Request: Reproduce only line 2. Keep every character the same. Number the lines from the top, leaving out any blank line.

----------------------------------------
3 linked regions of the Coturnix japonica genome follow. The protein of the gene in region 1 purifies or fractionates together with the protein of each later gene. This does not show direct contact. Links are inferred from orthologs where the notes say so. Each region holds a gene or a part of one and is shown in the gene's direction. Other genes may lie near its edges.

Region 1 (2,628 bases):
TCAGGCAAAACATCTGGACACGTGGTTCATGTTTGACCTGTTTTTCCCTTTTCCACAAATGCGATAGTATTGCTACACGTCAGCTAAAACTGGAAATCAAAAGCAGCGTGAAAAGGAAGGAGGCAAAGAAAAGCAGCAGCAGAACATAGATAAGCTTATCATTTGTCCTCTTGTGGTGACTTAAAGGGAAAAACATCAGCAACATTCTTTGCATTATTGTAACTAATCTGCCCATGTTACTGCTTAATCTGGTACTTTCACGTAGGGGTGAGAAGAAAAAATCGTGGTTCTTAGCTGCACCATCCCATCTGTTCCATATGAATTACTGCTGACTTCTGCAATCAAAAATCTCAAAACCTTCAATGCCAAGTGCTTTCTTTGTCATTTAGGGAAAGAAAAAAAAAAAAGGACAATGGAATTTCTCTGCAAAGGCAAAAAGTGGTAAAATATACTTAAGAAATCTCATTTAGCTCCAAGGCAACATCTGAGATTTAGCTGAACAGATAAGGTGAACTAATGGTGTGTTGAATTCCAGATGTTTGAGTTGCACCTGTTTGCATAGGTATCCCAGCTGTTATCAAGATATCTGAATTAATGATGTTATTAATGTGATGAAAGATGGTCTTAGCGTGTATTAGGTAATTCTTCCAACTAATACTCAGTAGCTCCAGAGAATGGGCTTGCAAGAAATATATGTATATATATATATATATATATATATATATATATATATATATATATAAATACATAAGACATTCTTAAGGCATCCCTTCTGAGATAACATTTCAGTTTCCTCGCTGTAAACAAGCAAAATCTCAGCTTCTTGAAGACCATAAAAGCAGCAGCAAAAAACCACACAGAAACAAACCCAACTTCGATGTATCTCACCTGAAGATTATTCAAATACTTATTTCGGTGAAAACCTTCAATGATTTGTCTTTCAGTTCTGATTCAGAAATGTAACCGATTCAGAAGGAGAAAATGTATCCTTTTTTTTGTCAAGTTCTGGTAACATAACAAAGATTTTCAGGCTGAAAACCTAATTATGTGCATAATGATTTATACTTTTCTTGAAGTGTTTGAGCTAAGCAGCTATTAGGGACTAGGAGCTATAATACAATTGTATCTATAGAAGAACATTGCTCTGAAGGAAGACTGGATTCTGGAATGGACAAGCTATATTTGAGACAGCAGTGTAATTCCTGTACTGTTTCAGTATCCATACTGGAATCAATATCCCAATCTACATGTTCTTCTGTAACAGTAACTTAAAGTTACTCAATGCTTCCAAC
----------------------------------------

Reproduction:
Region 1 (2,628 bases):